Based on reading the NAIS report, do you think our instructional process needs to change or adapt, and if so, in what directions?
In considering this question, it may be helpful to see some videos that demonstrate new types of instructional practice...
1. Personal Learning Networks (PLN) are the set of connections that help a person learn and communicate with others. This video describes a student's experience building and using a PLN for a particular project.
2. "Hybrid Learning" is when part of the instruction is online. This video shows several students' opinions on their hybrid learning experience.
3. Web-based tutorials: Salman Khan's "Khan Academy" is a free online set of hundreds of videos that teach elements of mathematics and other subjects bit by bit. In the video below, Mr. Khan explains how it works...
So... do you think our instructional process needs to change or adapt?
This PLN might be something for seniors and faculty to think about as the seniors design their Senior Spring Projects. For some students it might be a wonderful way to culminate their time at BB&N by exploring in depth and with a supportive faculty advisor/coach subjects for which they have developed a curiosity or a passion.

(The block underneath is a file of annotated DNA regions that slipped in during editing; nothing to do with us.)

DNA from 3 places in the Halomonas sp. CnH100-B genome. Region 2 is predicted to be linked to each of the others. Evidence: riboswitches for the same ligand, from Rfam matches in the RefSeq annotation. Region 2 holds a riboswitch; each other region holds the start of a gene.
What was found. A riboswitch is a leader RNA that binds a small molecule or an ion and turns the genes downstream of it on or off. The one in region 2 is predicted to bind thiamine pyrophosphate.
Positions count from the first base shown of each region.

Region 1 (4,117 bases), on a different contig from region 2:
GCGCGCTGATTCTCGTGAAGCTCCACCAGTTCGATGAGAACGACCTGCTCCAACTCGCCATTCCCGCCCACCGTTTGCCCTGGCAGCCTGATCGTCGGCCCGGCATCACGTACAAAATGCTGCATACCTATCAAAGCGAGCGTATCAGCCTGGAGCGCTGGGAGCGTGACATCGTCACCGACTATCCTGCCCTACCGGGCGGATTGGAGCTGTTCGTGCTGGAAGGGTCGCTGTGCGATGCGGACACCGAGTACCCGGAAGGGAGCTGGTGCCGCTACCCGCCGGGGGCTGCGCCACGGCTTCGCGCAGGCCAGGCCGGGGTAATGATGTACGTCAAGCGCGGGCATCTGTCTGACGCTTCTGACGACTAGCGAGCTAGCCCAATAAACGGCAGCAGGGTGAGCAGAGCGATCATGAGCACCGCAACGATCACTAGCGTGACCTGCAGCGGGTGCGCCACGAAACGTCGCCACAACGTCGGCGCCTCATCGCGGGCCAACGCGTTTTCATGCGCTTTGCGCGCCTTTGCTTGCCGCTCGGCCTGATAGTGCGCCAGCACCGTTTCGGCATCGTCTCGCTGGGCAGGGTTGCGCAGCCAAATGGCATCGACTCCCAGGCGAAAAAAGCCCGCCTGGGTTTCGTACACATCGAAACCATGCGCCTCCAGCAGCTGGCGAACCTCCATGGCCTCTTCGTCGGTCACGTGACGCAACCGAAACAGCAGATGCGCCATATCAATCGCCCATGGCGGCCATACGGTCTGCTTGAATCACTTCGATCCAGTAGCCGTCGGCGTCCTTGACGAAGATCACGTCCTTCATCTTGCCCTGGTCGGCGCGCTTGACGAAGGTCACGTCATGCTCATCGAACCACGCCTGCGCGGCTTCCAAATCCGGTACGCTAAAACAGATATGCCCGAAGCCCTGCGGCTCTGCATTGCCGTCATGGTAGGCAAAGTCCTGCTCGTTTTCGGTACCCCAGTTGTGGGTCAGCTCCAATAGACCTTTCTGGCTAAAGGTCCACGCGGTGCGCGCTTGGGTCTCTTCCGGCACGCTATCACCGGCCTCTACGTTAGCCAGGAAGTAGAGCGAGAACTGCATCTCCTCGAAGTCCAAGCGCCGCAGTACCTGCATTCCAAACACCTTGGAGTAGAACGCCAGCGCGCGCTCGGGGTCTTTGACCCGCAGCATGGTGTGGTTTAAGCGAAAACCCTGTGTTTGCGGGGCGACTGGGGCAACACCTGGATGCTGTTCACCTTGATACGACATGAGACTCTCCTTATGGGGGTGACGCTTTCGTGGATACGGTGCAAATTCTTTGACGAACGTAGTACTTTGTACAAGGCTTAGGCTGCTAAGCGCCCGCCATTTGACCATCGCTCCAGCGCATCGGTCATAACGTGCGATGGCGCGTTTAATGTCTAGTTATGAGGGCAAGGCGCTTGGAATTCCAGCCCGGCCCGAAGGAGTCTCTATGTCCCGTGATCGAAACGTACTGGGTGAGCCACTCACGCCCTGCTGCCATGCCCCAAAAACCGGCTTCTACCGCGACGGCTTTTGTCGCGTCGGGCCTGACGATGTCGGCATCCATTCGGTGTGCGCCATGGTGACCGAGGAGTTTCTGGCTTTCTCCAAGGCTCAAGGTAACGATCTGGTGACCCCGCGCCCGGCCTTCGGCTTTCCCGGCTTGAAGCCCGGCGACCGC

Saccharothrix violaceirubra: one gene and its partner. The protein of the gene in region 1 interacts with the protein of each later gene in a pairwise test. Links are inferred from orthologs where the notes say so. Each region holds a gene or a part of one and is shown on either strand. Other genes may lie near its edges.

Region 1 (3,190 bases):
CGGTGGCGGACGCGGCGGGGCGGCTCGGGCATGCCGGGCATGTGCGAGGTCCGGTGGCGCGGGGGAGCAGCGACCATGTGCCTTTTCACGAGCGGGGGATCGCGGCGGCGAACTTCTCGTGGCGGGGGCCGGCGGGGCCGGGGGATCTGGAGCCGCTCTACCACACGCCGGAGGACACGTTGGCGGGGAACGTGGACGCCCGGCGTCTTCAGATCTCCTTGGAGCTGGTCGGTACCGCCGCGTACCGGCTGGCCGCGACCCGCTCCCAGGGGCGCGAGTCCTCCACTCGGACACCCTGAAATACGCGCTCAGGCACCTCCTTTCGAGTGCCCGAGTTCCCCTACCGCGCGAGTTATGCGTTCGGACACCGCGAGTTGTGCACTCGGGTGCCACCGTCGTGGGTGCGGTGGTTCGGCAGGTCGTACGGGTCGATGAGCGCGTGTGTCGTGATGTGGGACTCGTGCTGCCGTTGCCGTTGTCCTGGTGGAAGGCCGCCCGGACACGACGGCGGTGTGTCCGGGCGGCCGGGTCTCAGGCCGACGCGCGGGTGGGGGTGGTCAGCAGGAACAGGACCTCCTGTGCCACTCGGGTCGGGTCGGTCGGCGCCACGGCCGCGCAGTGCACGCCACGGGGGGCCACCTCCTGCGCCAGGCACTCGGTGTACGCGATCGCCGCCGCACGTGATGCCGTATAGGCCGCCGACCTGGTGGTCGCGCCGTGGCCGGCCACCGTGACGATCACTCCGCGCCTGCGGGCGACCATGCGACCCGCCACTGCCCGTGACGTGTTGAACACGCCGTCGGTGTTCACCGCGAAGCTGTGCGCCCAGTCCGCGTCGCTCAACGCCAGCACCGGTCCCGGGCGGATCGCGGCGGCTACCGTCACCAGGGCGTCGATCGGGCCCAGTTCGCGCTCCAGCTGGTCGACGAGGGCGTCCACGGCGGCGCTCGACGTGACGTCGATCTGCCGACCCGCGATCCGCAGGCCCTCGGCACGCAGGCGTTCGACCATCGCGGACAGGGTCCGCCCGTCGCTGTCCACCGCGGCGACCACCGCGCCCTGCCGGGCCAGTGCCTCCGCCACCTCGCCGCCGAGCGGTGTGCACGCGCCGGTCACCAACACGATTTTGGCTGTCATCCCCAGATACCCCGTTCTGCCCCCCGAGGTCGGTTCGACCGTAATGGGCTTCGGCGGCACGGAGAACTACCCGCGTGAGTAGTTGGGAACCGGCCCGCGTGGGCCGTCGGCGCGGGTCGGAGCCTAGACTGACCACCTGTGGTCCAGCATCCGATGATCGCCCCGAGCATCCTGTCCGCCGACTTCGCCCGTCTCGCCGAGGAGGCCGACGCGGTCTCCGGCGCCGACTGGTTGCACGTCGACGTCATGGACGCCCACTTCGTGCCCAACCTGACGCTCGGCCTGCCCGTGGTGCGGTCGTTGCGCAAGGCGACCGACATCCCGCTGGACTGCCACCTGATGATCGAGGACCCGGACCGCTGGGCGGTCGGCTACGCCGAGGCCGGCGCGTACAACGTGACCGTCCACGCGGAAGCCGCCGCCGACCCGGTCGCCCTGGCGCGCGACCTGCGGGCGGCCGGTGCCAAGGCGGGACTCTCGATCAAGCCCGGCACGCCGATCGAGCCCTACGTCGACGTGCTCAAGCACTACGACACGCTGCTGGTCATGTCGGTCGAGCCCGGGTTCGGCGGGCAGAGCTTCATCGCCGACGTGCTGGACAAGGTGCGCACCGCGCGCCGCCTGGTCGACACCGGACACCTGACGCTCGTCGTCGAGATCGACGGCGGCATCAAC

My opening comment here was actually cut off, and I was unable to edit it at the time. So here are a couple more thoughts. What I find exciting about the curriculum map for 21st century learning is that it accommodates constantly emerging technology. It’s not bound to specific media, sites or resources. We have to teach our students the research and critical thinking skills that they’ll be able to apply in this ever-changing digital world. At the middle school level, it’s as important for our digital native students to learn how to effectively navigate the vast quantity of information out there as it is for them to actually learn the facts themselves. All faculty have to collaborate to be successful. Any thoughts?